"Where's all the *#%#$?! wildlife?" Jen shouted on our fifth day, as we were climbing south from Cooke City, Montana.
I laughed, then turned back to watch my footing and stepped on a set of fresh wolf prints-a timely reminder that while we weren't literally rubbing elbows with the critters, we were traveling through one of the few remaining ecosystems where grizzlies, wolves, bison, wolverines, and fishers still share the land with two-leggeds, and where deer, elk, and moose remain at near prepioneer levels.
During the following weeks, we listened to the wild wails of elk bugling in the night, watched moose watch us from streamside thickets, and felt the nighttime tingle of apprehension, wondering how many bear tracks would ring our camp the next morning.
Still, Absaroka wildlife faces challenges, most of which-oddly-are due to the health of the animal populations. Bison are so numerous that they're wandering beyond their traditional migration routes. Wolves, reintroduced to Yellowstone, now number more than 100 and have spread south as far as Jackson Hole, Wyoming. Grizzlies have dispersed south as far as the Wind River Range. All this movement creates inevitable encounters with humans, many of whom view the animals as threats and respond accordingly.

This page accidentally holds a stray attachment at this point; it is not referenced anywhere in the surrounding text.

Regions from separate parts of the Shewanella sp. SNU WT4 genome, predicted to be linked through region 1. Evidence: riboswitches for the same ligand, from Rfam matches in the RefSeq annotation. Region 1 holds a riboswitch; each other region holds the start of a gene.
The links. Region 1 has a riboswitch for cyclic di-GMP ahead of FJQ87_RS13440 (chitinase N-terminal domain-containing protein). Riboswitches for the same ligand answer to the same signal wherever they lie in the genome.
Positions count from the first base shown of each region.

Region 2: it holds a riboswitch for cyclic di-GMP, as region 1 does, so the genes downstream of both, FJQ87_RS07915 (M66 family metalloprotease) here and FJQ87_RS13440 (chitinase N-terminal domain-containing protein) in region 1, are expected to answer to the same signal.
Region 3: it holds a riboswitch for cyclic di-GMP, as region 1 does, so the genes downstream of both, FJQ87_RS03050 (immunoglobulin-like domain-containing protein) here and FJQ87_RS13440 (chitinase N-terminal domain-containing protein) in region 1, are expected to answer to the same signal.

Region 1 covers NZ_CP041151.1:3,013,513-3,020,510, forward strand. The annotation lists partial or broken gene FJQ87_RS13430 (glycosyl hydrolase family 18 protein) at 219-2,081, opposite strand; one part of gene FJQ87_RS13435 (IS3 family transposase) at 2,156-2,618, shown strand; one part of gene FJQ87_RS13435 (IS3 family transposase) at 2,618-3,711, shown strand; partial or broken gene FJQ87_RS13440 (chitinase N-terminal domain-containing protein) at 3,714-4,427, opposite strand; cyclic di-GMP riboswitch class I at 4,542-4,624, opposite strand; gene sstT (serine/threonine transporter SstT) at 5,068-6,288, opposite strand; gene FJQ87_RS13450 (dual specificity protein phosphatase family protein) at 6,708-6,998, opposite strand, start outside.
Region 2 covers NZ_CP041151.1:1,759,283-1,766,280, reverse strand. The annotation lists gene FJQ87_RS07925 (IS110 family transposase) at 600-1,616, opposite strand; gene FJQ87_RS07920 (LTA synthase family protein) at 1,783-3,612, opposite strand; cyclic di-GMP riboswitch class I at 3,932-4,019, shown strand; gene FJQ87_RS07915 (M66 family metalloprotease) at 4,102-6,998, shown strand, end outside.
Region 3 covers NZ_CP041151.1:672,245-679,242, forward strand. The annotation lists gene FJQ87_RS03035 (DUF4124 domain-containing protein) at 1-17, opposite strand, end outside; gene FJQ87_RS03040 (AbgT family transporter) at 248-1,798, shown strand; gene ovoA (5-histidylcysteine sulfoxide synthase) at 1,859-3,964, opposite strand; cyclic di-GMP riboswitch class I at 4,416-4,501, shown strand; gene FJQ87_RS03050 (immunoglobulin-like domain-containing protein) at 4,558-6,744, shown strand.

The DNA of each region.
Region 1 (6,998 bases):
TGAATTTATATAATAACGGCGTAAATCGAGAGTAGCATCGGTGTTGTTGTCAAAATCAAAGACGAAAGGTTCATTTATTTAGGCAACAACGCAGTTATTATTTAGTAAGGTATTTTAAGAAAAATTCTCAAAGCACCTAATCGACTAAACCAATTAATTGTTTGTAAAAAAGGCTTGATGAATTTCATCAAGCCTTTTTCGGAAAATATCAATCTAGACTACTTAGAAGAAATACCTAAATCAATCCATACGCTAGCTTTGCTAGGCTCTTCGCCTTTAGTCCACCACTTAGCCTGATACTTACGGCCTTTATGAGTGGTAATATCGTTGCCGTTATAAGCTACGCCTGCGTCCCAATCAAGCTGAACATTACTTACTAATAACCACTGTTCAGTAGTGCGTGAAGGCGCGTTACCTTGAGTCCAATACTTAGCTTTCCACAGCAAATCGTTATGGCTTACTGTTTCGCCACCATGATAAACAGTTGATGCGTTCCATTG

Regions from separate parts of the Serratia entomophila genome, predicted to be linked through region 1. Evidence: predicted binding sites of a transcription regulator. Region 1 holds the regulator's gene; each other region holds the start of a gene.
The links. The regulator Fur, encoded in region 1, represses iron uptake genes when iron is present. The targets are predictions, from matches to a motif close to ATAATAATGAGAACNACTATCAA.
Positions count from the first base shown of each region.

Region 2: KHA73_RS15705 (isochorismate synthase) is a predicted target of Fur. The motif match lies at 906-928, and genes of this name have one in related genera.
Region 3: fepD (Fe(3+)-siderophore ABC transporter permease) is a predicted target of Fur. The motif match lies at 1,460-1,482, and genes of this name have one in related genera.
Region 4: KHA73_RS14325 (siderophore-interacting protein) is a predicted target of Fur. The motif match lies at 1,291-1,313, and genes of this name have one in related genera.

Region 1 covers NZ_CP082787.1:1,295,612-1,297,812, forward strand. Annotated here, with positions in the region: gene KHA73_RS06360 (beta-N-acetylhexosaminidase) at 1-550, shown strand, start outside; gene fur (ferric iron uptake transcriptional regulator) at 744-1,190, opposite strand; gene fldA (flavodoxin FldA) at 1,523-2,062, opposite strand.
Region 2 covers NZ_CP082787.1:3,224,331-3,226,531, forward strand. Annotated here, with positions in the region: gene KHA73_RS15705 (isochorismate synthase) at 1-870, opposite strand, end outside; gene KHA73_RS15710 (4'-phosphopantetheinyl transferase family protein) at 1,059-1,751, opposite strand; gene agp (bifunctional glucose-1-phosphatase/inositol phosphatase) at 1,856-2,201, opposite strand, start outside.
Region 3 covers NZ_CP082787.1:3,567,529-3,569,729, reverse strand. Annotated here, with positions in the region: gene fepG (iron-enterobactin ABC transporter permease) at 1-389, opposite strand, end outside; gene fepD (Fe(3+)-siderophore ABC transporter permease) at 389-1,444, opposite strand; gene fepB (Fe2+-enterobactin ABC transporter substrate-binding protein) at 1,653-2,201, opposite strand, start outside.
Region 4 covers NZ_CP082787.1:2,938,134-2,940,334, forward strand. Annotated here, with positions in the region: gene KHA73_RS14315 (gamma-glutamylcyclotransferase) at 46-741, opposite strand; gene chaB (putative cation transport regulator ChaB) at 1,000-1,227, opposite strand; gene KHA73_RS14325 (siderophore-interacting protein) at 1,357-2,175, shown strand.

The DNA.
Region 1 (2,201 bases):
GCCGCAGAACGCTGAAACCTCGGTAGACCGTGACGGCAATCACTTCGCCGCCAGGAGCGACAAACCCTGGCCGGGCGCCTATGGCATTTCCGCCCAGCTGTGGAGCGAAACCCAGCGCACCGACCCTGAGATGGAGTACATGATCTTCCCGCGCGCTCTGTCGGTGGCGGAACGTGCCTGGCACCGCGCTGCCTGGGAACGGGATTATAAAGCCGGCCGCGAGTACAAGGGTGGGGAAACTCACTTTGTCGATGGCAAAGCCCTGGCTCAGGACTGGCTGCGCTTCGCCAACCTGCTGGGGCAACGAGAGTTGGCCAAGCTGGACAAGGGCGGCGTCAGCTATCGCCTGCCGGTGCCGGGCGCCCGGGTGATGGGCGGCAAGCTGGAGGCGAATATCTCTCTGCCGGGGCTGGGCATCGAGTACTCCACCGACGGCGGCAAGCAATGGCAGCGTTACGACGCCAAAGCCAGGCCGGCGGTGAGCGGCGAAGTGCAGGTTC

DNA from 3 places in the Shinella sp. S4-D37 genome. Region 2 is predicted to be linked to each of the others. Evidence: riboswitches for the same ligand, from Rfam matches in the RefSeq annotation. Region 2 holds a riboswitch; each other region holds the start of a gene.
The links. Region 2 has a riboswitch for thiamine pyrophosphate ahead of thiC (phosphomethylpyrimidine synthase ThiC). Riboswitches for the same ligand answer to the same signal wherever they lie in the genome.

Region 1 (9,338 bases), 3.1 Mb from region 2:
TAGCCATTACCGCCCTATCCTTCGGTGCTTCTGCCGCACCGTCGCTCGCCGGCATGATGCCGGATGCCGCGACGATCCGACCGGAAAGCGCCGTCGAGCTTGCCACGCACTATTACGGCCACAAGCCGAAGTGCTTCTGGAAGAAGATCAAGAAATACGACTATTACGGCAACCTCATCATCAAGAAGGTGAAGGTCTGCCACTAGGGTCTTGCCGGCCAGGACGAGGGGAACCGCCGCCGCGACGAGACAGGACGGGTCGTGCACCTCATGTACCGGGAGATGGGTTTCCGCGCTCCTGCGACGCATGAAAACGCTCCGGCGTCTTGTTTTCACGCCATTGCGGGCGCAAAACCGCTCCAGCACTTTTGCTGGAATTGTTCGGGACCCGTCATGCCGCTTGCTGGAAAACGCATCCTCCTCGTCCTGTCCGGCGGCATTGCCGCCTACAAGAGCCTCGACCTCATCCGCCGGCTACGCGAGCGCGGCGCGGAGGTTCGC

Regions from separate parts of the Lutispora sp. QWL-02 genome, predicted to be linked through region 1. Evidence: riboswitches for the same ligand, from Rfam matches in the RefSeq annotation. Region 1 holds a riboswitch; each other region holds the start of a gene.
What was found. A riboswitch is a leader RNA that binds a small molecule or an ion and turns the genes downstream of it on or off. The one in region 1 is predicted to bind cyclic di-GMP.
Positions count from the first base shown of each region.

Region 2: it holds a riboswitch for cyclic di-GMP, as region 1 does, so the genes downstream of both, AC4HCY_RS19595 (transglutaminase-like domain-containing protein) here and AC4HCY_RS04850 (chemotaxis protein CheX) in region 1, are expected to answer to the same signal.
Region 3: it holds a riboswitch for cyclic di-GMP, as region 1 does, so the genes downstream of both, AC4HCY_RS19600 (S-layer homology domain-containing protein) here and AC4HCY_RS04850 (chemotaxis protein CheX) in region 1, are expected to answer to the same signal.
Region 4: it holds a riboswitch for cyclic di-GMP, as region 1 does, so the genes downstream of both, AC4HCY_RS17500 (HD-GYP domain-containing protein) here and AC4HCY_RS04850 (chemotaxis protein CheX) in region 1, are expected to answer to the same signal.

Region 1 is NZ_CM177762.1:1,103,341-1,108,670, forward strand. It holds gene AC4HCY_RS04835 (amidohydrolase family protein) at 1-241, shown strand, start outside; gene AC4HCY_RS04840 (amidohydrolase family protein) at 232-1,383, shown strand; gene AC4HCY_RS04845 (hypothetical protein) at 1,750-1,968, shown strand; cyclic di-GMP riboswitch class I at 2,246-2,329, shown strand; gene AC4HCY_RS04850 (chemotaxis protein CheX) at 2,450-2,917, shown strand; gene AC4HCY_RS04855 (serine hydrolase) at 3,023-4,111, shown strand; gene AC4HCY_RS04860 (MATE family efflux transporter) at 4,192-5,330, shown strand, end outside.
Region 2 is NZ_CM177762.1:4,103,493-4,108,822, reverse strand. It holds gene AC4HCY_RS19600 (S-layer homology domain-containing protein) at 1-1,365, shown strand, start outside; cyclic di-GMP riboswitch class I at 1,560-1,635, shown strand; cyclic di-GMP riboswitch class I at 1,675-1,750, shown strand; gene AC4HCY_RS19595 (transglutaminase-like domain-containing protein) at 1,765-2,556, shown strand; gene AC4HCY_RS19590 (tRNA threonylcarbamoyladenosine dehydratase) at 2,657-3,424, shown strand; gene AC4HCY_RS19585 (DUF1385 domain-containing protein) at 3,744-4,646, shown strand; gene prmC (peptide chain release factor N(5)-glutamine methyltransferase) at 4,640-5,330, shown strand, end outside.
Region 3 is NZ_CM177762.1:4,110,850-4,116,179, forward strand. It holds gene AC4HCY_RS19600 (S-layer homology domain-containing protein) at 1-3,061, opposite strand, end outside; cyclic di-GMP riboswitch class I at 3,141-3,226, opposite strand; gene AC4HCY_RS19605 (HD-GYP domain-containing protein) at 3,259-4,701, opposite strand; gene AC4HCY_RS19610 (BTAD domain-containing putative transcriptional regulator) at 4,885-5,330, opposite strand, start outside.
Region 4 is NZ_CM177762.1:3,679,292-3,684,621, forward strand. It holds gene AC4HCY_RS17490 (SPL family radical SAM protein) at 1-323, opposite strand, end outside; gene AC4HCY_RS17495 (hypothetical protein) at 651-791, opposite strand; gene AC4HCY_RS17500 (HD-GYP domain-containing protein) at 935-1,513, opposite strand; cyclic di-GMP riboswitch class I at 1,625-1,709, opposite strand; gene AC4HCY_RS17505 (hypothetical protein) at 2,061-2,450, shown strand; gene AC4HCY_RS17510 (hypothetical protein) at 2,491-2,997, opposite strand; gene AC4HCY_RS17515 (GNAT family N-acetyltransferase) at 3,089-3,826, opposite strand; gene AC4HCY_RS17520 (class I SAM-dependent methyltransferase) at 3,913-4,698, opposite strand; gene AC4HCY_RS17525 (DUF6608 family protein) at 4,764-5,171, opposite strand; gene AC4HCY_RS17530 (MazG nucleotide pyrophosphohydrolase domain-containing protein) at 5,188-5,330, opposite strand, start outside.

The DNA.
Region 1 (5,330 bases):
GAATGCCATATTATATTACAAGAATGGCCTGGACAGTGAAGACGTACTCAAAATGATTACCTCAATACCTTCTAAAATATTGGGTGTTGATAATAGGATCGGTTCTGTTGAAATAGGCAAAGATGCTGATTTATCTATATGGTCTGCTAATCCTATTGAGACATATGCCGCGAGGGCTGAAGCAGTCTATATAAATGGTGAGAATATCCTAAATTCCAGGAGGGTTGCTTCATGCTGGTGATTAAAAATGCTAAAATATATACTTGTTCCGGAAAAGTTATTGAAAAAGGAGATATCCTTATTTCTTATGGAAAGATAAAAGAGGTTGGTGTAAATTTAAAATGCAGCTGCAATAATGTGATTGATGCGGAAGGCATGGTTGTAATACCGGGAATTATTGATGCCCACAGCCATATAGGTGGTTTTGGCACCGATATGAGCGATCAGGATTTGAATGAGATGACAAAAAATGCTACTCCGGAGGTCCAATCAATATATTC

This is where you come in. The Absaroka wildlife need your help if they're to remain healthy.
- Buffalo Field Campaign, (406) 646-0070; email@example.com.
- Greater Yellowstone Coalition, (406) 582-8365; www.greateryellowstone.org.
- Predator Conservation Alliance, (406) 587-3389; www.predatorconservation.org.
- The Great Bear Foundation, (406) 829-9378; www.greatbear.org.